“If government had allowed that to happen, we would not have seen what happened to people,” Tsimako says. “Government has to learn a lesson of allowing the process to happen. Government was a shareholder in BCL and our agreement was with BCL management. “Today government says it was not part of that agreement, instead of owning up to it.”

Outside of the terminal benefits, financial support for BCL’s former workers has not been forthcoming, providing ominous warnings to other mineworkers in mining towns such as Orapa, Jwaneng and Sowa Town. While they stored away their pensions during their years of service, once retrenched, BCL’s former workers found that these monies were still out of reach even with the pension fund under liquidation.

“Contributions into that fund were stopped and the fund has been undergoing liquidation,” Phiri explains. “Most of the funds are under a preservation fund and pensions are subject to their own rules. “Members want to access these funds, but they are in a vested period and even if you have money there, there’s nothing that you can do and this is one burning issue.”

The experience of 2016 has left the BMWU demanding a stronger voice in policymaking around minerals. Tsimako says the union wants a seat in the High Level Consultative Council, the biannual public-private sector platform chaired by President Mokgweetsi Masisi and responsible for policy and reforms. The union also wants to participate in the Botswana Chamber of Mines (BCM) discussions on policy.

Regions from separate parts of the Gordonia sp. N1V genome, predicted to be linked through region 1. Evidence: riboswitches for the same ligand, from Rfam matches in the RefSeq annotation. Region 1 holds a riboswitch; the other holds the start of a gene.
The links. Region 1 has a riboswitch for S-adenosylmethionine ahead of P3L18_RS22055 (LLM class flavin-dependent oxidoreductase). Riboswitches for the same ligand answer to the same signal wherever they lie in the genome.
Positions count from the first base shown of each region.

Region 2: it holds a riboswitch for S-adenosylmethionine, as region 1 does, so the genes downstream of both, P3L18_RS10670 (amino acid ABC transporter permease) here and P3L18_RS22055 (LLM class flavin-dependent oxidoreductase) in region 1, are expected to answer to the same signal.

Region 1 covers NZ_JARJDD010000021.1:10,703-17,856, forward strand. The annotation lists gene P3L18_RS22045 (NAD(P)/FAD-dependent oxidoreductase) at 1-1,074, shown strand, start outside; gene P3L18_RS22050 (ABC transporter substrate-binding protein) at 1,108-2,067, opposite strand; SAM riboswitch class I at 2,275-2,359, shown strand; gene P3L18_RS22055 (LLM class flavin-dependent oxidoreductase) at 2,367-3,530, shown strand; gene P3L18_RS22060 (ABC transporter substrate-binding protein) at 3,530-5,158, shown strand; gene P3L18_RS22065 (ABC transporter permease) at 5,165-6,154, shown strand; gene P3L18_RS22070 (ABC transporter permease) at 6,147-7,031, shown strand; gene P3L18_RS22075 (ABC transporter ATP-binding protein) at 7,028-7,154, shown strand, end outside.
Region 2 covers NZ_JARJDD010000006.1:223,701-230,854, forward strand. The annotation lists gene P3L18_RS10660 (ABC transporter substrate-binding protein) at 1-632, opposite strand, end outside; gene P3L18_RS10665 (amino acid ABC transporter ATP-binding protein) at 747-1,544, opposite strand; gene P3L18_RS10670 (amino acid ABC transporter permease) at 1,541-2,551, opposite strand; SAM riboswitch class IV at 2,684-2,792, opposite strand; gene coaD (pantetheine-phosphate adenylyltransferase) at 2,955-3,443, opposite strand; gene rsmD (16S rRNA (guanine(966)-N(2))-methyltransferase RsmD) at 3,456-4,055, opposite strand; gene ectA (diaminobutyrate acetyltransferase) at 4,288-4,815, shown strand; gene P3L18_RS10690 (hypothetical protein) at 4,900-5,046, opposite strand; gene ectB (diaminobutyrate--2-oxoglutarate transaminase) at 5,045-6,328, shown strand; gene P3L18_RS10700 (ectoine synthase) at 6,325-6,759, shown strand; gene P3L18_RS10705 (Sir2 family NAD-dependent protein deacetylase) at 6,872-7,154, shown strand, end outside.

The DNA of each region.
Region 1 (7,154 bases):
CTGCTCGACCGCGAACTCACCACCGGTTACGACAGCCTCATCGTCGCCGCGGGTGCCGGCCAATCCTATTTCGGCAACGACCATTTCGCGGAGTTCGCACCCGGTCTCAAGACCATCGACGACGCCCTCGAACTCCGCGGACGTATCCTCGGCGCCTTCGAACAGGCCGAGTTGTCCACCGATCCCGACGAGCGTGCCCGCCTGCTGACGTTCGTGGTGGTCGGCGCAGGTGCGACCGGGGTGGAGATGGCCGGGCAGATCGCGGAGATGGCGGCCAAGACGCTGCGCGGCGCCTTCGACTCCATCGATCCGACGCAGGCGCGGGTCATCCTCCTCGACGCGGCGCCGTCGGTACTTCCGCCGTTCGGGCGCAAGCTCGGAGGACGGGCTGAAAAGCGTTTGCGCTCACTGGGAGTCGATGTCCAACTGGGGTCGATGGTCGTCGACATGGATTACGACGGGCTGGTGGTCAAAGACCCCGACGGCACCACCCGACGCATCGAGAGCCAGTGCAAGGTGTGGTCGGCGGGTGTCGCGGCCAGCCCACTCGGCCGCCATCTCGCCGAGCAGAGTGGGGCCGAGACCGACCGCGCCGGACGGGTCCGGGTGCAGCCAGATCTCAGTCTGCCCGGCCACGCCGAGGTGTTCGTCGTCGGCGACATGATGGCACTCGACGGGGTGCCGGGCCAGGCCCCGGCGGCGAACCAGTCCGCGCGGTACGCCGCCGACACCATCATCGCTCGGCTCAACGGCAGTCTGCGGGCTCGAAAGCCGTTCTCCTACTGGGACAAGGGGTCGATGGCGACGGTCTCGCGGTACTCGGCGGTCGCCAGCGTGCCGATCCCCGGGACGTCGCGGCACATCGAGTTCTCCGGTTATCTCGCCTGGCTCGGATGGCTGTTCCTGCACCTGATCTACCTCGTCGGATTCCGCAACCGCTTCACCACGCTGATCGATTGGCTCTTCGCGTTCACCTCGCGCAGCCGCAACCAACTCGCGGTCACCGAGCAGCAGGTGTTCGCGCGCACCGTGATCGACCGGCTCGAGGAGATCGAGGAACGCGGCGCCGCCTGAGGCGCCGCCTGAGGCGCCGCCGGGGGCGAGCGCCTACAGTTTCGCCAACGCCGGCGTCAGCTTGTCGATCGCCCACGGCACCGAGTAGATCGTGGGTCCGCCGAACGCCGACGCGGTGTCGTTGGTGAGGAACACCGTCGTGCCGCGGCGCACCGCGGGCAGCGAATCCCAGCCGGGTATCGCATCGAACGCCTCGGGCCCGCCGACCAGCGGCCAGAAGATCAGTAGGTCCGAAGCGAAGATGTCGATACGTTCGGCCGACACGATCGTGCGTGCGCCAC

“We have met with the chamber to discuss our involvement in this forum. “We have agreed that going forward, we have to be involved in different committees to see what’s going on within the industry,” Tsimako says.

For his part, Phiri says the existing law could also be used to better protect workers if certain inactive clauses are activated. One of these involves the establishment of the Mining Bargaining Council, which would introduce common standards for mines across the country in terms of workers’ protection.